Friday, June 1, 2012


We have been discussing monuments in class. There are three different types that we have come across. The first and most general is called das Denkmal. It can be used to commemorate good or bad event and people. The second is das Mahnmal, which stems in part from the word ermahnen, meaning to caution or warn. These memorials specifically commemorate tragedies or mistakes that we wish to avoid. As an example of a Mahnmal, we looked at the new Holocaust memorial, which naturally brought up a discussion of World War II and the Holocaust itself.

Our teacher went on a mini rant about just what made that genocide different from any other. As she put it, the Germans have always been perfectionists. They put as much thought and care into their crematoriums as they do in their cars today. No other land has been so systematic and calculating in its genocides. Because of this, Germany still has a massive guilt complex about the whole matter. The teacher went to America once and met a man who mentioned that his mother came from Germany. "Oh crap, here it comes," she thought to herself as the man went on to explain how they had to leave during the war because it wasn't safe for them. He was quiet genial about the whole thing, but she was trying to make herself as small as possible. Her son once went abroad and proudly reported that no one had noticed he was German. The sins of the father have definitely colored the children's lives.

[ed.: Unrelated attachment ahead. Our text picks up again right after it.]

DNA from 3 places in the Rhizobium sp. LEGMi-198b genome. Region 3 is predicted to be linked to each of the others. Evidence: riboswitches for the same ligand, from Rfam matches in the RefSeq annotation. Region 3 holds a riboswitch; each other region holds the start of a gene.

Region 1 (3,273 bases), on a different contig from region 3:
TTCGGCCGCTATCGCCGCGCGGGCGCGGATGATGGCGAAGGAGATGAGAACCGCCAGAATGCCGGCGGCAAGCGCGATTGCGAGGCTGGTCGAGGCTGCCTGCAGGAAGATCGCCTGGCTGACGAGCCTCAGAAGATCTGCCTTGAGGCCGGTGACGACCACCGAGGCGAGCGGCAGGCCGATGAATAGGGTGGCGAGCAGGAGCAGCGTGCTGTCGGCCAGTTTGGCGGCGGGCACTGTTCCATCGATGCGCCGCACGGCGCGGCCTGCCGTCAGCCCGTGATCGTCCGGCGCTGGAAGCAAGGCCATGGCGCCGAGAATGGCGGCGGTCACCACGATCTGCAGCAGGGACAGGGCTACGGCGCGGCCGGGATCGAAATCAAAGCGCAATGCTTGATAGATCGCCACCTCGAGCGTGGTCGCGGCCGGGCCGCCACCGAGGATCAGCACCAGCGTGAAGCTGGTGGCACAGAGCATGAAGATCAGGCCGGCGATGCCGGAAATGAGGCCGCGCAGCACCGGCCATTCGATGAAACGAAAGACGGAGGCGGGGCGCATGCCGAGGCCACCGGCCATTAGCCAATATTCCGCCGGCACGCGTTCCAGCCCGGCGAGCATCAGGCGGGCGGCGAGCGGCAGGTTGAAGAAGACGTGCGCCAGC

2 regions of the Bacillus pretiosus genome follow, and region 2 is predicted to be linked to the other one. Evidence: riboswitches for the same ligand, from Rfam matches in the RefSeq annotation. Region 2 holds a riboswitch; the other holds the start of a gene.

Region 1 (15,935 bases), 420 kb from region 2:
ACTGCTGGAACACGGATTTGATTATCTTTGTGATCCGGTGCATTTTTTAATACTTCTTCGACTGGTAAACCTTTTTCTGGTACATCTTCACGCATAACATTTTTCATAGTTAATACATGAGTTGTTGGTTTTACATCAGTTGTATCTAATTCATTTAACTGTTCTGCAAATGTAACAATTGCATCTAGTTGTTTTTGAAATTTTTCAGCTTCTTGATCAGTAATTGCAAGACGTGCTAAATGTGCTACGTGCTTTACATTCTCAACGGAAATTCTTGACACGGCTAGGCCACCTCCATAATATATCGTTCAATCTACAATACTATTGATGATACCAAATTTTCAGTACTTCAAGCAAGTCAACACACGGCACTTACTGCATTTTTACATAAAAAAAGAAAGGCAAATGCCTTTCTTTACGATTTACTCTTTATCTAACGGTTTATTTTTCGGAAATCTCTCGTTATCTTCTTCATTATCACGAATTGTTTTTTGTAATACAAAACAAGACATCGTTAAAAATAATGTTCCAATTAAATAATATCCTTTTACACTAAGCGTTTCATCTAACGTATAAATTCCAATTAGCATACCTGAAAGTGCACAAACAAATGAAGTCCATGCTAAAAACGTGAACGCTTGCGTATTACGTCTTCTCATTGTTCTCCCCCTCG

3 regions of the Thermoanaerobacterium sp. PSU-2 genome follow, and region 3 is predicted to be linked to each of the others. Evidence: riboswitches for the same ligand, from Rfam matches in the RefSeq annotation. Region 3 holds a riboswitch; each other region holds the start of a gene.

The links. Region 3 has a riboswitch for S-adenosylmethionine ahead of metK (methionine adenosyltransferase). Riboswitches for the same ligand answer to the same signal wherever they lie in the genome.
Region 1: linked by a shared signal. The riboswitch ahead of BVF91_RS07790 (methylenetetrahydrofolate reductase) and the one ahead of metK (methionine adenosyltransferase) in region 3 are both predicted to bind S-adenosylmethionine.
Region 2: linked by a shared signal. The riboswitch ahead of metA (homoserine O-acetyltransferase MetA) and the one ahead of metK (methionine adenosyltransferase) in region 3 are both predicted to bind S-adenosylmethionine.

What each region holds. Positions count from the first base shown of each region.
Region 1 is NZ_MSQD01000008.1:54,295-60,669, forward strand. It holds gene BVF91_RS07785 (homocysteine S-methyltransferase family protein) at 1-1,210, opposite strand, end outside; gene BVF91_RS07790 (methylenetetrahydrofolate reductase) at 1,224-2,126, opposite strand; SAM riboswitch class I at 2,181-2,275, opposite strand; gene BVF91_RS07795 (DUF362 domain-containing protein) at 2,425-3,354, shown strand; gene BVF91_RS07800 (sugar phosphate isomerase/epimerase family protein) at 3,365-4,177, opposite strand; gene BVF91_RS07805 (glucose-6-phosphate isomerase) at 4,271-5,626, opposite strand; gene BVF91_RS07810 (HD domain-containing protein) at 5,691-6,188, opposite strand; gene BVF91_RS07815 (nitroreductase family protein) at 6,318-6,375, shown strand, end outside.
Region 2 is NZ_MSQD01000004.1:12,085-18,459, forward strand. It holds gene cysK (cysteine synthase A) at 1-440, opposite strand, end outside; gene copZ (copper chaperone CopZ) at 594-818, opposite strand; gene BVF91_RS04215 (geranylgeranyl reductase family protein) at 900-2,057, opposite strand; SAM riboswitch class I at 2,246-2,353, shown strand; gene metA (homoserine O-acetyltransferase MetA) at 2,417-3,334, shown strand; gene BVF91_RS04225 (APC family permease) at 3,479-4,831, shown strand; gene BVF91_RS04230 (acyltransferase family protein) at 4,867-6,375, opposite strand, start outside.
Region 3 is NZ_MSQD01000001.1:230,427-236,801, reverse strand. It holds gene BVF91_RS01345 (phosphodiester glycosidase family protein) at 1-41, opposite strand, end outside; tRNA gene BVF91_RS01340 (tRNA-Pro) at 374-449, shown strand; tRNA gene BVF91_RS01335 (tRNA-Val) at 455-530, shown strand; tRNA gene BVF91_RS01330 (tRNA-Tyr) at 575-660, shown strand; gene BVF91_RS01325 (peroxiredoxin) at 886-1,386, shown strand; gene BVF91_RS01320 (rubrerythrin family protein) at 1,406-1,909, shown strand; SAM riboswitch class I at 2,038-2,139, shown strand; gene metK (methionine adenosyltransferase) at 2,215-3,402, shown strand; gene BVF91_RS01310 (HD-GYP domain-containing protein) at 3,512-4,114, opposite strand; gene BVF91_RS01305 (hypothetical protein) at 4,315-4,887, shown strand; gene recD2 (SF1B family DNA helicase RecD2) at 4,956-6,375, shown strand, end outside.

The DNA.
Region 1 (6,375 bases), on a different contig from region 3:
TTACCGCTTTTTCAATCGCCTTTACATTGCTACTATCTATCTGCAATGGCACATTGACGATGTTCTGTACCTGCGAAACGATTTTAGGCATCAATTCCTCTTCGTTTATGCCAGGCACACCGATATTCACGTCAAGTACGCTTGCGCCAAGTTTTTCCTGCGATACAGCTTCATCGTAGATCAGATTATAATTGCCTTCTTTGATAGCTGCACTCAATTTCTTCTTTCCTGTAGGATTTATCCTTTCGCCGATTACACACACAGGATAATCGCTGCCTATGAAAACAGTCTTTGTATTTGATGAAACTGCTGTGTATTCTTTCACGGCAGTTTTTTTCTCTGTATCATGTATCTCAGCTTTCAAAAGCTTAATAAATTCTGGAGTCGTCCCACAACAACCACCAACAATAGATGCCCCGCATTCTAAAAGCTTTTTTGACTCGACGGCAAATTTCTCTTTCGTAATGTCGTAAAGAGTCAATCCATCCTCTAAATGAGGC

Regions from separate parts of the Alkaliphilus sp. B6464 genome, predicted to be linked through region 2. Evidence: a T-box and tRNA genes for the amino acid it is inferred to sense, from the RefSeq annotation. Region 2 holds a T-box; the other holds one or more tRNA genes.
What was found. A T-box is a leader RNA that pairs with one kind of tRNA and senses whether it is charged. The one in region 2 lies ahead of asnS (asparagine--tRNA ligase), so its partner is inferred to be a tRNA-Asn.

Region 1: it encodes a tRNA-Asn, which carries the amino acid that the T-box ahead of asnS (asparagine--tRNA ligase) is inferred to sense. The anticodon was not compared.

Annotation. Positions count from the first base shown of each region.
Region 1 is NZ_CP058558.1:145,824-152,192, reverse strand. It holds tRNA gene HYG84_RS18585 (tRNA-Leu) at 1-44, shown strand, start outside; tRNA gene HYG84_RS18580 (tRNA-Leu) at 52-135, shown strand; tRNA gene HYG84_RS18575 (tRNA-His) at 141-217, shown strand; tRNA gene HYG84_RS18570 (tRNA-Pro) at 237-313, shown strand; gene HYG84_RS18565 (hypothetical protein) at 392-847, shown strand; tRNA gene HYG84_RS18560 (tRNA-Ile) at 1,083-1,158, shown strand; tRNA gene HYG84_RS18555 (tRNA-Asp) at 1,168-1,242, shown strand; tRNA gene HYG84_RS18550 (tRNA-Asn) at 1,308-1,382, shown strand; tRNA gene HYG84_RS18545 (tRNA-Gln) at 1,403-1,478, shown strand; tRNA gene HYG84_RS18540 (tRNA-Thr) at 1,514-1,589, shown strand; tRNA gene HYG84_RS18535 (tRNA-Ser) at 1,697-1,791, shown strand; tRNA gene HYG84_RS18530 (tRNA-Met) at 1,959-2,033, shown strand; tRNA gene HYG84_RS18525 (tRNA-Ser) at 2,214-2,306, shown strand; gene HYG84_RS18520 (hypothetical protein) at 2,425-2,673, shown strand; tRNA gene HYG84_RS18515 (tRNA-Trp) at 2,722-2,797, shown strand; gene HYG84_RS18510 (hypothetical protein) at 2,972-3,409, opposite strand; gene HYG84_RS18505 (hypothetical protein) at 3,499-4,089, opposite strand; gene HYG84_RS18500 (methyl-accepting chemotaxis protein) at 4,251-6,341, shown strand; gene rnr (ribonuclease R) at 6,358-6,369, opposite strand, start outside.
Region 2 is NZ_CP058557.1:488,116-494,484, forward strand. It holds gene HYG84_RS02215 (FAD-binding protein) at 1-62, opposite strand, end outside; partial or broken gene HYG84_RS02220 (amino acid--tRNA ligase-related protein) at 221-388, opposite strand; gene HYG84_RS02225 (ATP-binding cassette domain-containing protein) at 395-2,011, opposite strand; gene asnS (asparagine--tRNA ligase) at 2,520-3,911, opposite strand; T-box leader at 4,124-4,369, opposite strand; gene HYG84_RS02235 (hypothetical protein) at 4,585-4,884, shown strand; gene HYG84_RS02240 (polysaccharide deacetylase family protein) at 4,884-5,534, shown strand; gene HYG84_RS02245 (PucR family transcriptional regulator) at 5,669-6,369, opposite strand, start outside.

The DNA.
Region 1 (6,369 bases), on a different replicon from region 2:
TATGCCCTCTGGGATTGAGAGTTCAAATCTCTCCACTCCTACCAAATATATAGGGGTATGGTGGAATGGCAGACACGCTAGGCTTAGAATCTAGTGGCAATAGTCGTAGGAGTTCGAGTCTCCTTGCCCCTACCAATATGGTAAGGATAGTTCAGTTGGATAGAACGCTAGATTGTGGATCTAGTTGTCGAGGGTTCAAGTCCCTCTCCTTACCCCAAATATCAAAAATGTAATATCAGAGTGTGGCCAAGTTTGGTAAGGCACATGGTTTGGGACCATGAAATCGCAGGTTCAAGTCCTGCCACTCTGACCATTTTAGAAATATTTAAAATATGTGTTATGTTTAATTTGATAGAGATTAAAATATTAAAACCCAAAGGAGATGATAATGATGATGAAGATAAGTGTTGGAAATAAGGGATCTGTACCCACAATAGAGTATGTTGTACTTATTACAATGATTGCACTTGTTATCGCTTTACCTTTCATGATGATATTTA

Now, we have been assigned to visit, research, and report upon different holocaust memorials scattered around the city. There isn't just one. They are everywhere. My very first day I stumbled across a monument in Rosenstra├če, where the wives of Jewish men demanded that their husbands be returned to them and actually had their wish granted. (There is a film named after the street that I would highly recommend.)

All this talk about the Holocaust in a city that actually had a hand in it has given me a strangely self conscious feeling. I felt more than a little awkward when I opened my computer in a public area, pulled up the newest xkcd comic, and found the words "Kill Hitler" plastered across my screen...

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